Hijacking the Internet?

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John Dvorak’s opinion piece about the telecom industry is bordering on the ridiculous. I think he should stick to gadget reviews and leave business analysis to someone else.

While there is some truth to the notion that Washington (including the FCC) is slow and in some cases motivated by personal power, in general the Telecom Act of ’96 was successful. His suggestion that Cisco should be embarrassed for selling products that its customers wants is just plain dumb.

Yes, telecom is consolidating. Yes, in the near future there will be only a handful of big service providers. But, so what? How many mega telecoms do we need? The answer is: it doesn’t matter.

The market will solves these problems over time — even with an imperfect government. The Internet has proven to be far too potent and flexible to be contained, even under the most oppressive circumstances (i.e., China).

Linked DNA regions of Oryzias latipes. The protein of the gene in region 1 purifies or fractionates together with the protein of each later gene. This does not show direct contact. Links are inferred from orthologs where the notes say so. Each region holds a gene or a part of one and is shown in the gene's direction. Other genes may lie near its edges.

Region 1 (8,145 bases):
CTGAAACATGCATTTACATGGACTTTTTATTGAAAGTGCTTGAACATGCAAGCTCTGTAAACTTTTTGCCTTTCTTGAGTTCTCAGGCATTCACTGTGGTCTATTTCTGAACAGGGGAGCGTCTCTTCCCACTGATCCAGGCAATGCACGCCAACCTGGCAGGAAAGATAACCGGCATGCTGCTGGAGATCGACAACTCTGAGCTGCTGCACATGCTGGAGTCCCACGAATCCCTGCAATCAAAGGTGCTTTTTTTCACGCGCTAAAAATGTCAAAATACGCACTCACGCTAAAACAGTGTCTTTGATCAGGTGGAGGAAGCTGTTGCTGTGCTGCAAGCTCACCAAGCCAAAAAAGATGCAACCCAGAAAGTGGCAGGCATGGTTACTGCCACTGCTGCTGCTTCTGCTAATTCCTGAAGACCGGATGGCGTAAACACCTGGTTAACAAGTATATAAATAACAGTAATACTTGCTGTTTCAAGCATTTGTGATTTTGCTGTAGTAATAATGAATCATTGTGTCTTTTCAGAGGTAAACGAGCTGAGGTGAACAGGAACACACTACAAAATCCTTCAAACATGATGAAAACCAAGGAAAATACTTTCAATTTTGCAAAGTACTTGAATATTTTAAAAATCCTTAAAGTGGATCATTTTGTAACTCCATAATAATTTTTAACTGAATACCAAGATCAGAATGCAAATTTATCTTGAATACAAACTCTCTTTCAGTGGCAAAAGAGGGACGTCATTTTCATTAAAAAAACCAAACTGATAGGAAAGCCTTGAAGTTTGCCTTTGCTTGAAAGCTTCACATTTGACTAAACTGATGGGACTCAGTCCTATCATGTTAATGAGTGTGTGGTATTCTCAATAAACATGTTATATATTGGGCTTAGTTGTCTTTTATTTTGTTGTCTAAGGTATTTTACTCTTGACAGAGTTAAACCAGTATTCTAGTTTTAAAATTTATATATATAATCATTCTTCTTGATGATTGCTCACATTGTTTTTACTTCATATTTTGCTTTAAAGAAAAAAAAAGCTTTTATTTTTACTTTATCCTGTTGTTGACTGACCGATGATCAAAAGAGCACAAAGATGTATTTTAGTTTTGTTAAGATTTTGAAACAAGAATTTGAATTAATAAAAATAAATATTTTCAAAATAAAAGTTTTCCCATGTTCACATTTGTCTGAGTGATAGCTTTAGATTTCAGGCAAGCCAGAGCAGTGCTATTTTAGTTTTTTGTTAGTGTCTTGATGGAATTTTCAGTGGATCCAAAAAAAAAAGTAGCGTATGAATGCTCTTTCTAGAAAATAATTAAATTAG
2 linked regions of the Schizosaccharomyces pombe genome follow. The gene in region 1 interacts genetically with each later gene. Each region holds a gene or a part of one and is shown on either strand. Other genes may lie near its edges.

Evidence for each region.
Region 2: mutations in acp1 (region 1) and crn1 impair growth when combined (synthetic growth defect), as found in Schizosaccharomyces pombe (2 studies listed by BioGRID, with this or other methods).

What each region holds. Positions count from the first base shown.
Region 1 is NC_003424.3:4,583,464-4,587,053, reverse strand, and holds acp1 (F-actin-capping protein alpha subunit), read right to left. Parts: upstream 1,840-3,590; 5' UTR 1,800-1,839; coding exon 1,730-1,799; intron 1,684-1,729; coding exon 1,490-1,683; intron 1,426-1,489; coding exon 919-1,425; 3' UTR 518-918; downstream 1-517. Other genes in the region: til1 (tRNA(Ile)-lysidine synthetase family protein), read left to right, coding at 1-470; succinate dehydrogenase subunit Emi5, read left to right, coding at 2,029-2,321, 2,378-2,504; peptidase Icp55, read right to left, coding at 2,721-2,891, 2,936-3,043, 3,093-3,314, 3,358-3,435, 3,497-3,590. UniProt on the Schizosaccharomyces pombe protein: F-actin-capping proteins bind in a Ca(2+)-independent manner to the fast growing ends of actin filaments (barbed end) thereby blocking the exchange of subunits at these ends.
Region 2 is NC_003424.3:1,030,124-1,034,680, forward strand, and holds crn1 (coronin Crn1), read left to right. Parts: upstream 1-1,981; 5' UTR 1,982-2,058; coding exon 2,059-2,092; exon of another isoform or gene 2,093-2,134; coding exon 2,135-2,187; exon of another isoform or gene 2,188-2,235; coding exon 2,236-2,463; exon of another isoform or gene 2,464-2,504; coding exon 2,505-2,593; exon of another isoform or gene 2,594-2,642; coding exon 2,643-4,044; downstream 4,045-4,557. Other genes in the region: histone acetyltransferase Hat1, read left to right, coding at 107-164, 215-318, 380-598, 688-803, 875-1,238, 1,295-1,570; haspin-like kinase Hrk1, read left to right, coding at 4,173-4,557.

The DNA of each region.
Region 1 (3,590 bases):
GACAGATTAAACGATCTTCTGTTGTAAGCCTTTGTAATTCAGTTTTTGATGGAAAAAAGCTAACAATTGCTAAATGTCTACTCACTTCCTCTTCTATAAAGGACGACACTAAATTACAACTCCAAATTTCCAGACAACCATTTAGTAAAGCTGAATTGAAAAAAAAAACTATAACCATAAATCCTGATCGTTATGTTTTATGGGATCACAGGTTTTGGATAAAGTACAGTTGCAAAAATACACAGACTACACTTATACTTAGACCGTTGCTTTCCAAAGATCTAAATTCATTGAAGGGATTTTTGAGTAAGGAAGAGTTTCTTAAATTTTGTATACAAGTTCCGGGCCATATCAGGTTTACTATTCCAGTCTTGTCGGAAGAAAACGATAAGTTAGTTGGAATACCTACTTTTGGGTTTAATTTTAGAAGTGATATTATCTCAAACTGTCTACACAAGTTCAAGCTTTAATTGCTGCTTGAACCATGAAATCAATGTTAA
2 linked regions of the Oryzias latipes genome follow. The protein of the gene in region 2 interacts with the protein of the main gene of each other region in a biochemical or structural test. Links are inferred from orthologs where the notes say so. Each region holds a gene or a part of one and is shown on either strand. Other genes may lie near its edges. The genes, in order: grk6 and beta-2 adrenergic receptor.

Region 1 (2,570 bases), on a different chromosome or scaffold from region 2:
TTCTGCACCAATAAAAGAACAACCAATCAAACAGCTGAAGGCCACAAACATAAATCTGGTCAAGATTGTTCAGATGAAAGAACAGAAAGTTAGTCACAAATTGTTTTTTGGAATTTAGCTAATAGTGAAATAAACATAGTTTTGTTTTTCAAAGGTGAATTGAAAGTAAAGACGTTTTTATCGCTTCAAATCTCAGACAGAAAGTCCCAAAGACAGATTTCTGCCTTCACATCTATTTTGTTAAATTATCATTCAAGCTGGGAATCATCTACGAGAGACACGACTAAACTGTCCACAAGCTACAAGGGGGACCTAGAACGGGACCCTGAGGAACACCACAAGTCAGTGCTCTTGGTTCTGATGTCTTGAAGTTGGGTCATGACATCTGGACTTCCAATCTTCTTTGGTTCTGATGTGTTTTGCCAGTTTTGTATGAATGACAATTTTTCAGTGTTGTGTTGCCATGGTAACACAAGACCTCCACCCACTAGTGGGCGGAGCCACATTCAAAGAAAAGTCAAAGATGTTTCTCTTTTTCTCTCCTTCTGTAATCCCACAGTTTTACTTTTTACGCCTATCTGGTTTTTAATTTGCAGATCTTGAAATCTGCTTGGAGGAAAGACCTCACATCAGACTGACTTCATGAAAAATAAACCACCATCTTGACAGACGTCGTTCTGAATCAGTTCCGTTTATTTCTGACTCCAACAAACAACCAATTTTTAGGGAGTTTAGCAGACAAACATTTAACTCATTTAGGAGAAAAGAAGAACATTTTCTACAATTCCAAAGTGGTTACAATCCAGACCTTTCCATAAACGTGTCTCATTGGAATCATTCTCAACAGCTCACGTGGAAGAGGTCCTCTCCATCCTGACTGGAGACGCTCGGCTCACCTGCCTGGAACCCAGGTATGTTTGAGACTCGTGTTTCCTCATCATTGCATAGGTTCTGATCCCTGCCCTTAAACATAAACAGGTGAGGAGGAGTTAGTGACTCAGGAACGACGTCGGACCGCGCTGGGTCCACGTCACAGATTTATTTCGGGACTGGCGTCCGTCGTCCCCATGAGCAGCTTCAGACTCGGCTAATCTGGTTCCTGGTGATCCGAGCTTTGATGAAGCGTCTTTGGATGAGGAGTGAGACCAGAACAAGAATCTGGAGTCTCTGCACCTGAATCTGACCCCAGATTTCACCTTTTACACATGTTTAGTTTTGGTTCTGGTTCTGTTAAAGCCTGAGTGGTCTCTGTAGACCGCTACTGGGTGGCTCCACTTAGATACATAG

How about the top 5 reasons why Big Telecom will lose the battle over hijacking the Internet:

  • Google, Yahoo and eBay (Skype)
  • Microsoft and Linux
  • Intel, Samsung, Airspan Networks and the rest of the WiMax Forum
  • Comcast, Time Warner Cable, Cox and the other cable MSOs
  • 2 billion+ citizens living within democratic nations

I’ll echo the sentiments made in my commentary regarding AOL’s decision to charge mass emailers. When large service providers make business decisions that are not in the best interest of their customers, they lose those customers. If the mega telecoms decide to start charging more to get VoIP packets, they will simply be adding fuel to the fire — further driving customers away.

I say, let them. Let them charge for emails and VoIP packets and IPTV and whatever else they want. Within days, the CLECs and other younger nimbler upstarts will seize the opportunity to provide more value. More competition. More choice.